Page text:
Sacrifice for a sister's survival

Sacrifice for a sister's survival

Project ALS

NEW YORK, Mar. 1 A remarkable bond between three sisters was put to the test when one was diagnosed with an incurable disease. These sisters have not just rallied around a loved one; they have put their lives on hold and given up everything to wage the fight of their lives.

JENIFER ESTESS is imprisoned in a body that is slowly shutting down. She is dependent on others for even the simplest task.
To be candid, this is a horrific situation, she said. It just reminds you of being in jail for a crime you haven't committed.

A vibrant New York theatrical producer, she was only 35 years old when diagnosed three years ago with ALS, amyotrophic lateral sclerosis, or Lou Gehrig's disease. Doctors told her there was no cure and no hope. Estess told doctors their verdict was simply unacceptable." I cant deny that I have this illness, but I cant accept that there's nothing that we can do about it, she said.

Instead of giving up, she and her two sisters, successful business professionals, are fighting back. They started Project ALS, run from Jenifer's New York City apartment. They don't just strategize. The sisters also take their sales pitch to the boardrooms of corporate America. They've also tapped into Jenifer's theater contacts, many of whom are now Hollywood celebrities, to raise nearly $2.5 million. They give the money to scientists and then hold them accountable.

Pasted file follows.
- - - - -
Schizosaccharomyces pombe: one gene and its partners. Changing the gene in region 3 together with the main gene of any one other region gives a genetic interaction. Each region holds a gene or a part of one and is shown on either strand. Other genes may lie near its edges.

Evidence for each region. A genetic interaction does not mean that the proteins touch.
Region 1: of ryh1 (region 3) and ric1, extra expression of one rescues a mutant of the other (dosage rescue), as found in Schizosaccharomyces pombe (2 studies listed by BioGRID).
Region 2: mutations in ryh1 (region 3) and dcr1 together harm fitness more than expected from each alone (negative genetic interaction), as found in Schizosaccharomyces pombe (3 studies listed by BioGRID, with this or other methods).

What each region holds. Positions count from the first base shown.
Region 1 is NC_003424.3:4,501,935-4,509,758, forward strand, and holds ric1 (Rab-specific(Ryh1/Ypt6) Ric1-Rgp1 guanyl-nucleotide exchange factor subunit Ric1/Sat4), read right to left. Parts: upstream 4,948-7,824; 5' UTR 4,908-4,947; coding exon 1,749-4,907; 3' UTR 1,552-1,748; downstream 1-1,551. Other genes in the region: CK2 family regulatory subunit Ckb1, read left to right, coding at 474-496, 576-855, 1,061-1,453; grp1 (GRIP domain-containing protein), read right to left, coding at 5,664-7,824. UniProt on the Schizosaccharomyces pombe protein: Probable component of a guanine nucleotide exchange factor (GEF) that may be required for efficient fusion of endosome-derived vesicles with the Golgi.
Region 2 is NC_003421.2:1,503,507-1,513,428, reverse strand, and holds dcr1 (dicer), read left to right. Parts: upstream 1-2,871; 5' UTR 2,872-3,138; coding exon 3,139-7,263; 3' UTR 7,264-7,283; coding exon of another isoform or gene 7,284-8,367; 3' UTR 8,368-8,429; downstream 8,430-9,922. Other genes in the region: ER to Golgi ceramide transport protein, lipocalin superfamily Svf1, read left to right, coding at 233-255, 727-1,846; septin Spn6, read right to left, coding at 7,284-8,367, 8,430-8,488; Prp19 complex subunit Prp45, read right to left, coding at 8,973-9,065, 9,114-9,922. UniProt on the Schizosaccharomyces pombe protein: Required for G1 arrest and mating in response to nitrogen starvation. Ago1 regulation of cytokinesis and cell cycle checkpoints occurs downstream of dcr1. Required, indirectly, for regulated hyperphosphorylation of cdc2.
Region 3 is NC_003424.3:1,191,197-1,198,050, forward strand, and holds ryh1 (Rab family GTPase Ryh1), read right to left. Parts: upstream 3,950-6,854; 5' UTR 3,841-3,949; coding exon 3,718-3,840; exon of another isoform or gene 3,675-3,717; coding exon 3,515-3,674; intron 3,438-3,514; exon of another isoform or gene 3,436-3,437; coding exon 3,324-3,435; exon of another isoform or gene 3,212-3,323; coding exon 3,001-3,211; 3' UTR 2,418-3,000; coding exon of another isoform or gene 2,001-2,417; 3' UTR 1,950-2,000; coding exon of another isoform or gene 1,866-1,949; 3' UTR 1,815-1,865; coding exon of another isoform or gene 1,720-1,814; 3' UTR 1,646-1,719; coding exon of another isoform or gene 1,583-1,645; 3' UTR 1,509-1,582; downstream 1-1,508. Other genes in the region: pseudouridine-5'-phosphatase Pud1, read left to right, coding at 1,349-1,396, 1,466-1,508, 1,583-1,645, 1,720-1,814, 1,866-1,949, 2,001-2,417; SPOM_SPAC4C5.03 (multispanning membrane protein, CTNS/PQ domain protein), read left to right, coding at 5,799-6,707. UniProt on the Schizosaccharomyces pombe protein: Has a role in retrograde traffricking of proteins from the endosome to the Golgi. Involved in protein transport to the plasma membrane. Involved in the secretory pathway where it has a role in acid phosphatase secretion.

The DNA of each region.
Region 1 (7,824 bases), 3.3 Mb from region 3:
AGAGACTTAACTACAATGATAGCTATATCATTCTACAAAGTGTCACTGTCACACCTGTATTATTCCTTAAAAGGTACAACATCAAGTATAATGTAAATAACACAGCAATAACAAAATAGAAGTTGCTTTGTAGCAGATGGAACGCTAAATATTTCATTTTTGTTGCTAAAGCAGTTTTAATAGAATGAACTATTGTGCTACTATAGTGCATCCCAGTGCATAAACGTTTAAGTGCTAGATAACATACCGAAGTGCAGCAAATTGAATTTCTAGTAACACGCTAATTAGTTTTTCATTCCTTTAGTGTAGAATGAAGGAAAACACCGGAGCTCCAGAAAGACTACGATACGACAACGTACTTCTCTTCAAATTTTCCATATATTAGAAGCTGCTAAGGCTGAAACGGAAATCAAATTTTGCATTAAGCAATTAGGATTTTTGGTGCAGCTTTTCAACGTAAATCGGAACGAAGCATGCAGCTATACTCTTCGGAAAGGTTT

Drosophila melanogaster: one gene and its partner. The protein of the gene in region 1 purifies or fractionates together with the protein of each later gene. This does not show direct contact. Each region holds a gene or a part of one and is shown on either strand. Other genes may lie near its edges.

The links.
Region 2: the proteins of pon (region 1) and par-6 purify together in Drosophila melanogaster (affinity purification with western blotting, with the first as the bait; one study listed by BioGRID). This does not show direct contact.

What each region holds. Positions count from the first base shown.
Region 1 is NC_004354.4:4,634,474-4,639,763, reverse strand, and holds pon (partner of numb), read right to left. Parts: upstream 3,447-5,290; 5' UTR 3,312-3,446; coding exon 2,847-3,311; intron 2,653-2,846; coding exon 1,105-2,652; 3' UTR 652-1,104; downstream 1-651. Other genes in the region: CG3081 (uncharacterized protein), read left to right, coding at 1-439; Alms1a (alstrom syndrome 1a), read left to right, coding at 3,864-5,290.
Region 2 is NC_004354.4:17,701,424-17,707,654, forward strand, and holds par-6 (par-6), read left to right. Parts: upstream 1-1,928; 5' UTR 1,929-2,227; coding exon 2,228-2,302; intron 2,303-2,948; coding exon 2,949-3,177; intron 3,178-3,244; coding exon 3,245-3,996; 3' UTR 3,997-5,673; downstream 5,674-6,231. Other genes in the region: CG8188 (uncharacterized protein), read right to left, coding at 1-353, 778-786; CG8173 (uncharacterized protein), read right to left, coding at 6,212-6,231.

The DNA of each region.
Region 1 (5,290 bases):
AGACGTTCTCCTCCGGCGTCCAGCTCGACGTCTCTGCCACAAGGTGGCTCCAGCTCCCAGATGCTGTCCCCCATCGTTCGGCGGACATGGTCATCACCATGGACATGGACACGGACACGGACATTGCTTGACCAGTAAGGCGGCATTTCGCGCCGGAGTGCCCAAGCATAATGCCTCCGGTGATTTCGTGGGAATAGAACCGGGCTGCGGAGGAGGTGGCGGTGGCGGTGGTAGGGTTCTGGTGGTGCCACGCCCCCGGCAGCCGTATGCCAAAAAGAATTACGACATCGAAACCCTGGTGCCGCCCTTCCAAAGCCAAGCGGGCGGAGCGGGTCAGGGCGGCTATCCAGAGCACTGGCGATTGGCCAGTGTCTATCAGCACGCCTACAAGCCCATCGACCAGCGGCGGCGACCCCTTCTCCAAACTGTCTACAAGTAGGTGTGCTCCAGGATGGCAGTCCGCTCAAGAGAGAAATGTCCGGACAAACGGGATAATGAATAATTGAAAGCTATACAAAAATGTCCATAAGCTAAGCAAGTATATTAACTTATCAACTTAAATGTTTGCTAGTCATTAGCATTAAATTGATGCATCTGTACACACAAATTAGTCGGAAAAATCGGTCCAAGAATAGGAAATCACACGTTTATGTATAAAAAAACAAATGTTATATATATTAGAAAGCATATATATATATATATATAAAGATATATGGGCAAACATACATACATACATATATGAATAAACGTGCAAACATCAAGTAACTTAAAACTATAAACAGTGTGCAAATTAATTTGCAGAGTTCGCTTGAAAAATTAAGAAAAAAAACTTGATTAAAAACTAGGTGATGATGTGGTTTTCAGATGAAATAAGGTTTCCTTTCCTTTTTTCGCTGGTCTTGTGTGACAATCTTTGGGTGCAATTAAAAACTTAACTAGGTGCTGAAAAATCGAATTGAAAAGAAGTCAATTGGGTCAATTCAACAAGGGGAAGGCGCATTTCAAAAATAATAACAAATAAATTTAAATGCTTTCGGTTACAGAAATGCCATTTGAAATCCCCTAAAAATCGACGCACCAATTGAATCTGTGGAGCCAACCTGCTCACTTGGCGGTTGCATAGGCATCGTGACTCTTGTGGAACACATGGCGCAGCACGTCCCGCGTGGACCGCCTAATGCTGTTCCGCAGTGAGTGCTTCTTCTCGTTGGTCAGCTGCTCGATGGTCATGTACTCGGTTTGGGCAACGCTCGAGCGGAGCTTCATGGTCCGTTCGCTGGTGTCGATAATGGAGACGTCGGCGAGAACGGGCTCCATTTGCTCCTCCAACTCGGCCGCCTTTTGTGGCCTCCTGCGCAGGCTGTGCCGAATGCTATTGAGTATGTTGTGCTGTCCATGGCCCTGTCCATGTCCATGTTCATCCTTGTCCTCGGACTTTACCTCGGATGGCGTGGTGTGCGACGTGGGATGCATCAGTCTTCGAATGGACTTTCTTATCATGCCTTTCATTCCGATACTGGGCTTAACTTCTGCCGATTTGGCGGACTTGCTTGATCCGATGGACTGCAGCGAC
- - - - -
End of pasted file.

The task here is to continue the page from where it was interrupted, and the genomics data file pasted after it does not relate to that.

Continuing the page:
Its nothing for Valerie or Meredith or Jen to page me anytime, day or night, and say what's the data look like?, said Dr. Evan Snyder of Boston Children's Hospital.
Jenifer's sister Alison explains their success: What we've come to realize is when you bring this kind of persistent effort to bear, science can move so quickly.
Valerie puts it more bluntly: We are terrific at cracking the whip.

SECRET OF THEIR SUCCESS Already there are signs that Jenifer's pluckiness and her sisters persistence are paying off. For a change, in labs from Baltimore to Boston, researchers are now collaborating and making rapid progress on possible cures because of the Estess sisters.

Its all because of them, said Dr. Jeffrey Rothstein of John Hopkins University. We've been able to complete research in six months that would normally take us two years to complete. For three career women who have put their professional lives on hold to help their sister, its more than a crusade. It is truly a love story. She's what were all about, said Meredith. Were close. I mean, I don't think you could really get much closer. Were kind of one person.

For now, Jenifer is holding her own, buoyed by the support of sisters, nieces and nephews. She's bolstered, too, by Project ALS — which for her could literally mean life or death. We can obliterate it. Its an unnecessary evil, she said. That's what keeps me going. I don't mean a false optimism. Its not about that. Its about saying yes when everybody else says no. While they acknowledge it may be too late for Jenifer, they vow it will not be too late for others.

The Estess sisters started a business to help Jenifer fight amyotrophic lateral sclerosis, commonly known as Lou Gehrig's disease. 

 Project ALS
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Jenifer Estess

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